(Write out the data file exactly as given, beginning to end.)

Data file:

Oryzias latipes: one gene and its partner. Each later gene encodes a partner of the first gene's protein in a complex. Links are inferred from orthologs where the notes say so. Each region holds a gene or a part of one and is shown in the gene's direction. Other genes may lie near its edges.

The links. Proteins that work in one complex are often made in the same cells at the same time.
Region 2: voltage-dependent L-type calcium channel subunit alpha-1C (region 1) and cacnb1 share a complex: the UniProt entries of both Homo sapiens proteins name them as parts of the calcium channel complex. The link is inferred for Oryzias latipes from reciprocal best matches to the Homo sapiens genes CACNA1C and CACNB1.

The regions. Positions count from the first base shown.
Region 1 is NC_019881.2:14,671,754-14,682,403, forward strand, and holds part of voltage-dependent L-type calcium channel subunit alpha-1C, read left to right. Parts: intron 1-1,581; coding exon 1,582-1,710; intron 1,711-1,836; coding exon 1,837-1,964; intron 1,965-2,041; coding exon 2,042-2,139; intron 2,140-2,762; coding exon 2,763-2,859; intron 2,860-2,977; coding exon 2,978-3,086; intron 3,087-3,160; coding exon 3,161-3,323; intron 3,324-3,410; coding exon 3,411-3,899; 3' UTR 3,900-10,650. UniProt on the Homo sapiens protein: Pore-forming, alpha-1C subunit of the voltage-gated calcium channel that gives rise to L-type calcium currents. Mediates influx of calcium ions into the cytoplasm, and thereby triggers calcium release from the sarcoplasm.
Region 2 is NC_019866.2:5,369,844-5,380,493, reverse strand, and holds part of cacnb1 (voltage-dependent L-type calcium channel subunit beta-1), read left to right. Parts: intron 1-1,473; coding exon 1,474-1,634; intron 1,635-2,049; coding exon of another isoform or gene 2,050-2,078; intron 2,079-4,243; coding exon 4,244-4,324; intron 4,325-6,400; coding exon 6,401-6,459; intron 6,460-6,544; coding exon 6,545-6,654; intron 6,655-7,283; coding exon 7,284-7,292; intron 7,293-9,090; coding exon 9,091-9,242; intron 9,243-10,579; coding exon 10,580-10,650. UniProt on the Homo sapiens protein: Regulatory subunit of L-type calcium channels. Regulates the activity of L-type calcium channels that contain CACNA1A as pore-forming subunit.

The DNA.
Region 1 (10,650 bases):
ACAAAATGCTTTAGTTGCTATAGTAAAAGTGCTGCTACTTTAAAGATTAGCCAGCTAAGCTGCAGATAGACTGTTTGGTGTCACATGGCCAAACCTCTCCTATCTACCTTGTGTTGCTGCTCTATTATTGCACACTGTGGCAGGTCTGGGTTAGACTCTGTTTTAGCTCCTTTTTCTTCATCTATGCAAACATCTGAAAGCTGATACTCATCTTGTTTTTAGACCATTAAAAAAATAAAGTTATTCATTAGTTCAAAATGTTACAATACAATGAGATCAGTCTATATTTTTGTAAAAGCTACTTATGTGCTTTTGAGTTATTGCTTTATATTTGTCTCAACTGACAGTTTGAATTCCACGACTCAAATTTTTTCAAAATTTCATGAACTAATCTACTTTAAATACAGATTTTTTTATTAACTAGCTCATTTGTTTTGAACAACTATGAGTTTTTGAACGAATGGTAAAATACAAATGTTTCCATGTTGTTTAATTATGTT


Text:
Oryzias latipes: one gene and its partner. Each later gene encodes a partner of the first gene's protein in a complex. Links are inferred from orthologs where the notes say so. Each region holds a gene or a part of one and is shown in the gene's direction. Other genes may lie near its edges.

The links. Proteins that work in one complex are often made in the same cells at the same time.
Region 2: voltage-dependent L-type calcium channel subunit alpha-1C (region 1) and cacnb1 share a complex: the UniProt entries of both Homo sapiens proteins name them as parts of the calcium channel complex. The link is inferred for Oryzias latipes from reciprocal best matches to the Homo sapiens genes CACNA1C and CACNB1.

The regions. Positions count from the first base shown.
Region 1 is NC_019881.2:14,671,754-14,682,403, forward strand, and holds part of voltage-dependent L-type calcium channel subunit alpha-1C, read left to right. Parts: intron 1-1,581; coding exon 1,582-1,710; intron 1,711-1,836; coding exon 1,837-1,964; intron 1,965-2,041; coding exon 2,042-2,139; intron 2,140-2,762; coding exon 2,763-2,859; intron 2,860-2,977; coding exon 2,978-3,086; intron 3,087-3,160; coding exon 3,161-3,323; intron 3,324-3,410; coding exon 3,411-3,899; 3' UTR 3,900-10,650. UniProt on the Homo sapiens protein: Pore-forming, alpha-1C subunit of the voltage-gated calcium channel that gives rise to L-type calcium currents. Mediates influx of calcium ions into the cytoplasm, and thereby triggers calcium release from the sarcoplasm.
Region 2 is NC_019866.2:5,369,844-5,380,493, reverse strand, and holds part of cacnb1 (voltage-dependent L-type calcium channel subunit beta-1), read left to right. Parts: intron 1-1,473; coding exon 1,474-1,634; intron 1,635-2,049; coding exon of another isoform or gene 2,050-2,078; intron 2,079-4,243; coding exon 4,244-4,324; intron 4,325-6,400; coding exon 6,401-6,459; intron 6,460-6,544; coding exon 6,545-6,654; intron 6,655-7,283; coding exon 7,284-7,292; intron 7,293-9,090; coding exon 9,091-9,242; intron 9,243-10,579; coding exon 10,580-10,650. UniProt on the Homo sapiens protein: Regulatory subunit of L-type calcium channels. Regulates the activity of L-type calcium channels that contain CACNA1A as pore-forming subunit.

The DNA.
Region 1 (10,650 bases):
ACAAAATGCTTTAGTTGCTATAGTAAAAGTGCTGCTACTTTAAAGATTAGCCAGCTAAGCTGCAGATAGACTGTTTGGTGTCACATGGCCAAACCTCTCCTATCTACCTTGTGTTGCTGCTCTATTATTGCACACTGTGGCAGGTCTGGGTTAGACTCTGTTTTAGCTCCTTTTTCTTCATCTATGCAAACATCTGAAAGCTGATACTCATCTTGTTTTTAGACCATTAAAAAAATAAAGTTATTCATTAGTTCAAAATGTTACAATACAATGAGATCAGTCTATATTTTTGTAAAAGCTACTTATGTGCTTTTGAGTTATTGCTTTATATTTGTCTCAACTGACAGTTTGAATTCCACGACTCAAATTTTTTCAAAATTTCATGAACTAATCTACTTTAAATACAGATTTTTTTATTAACTAGCTCATTTGTTTTGAACAACTATGAGTTTTTGAACGAATGGTAAAATACAAATGTTTCCATGTTGTTTAATTATGTT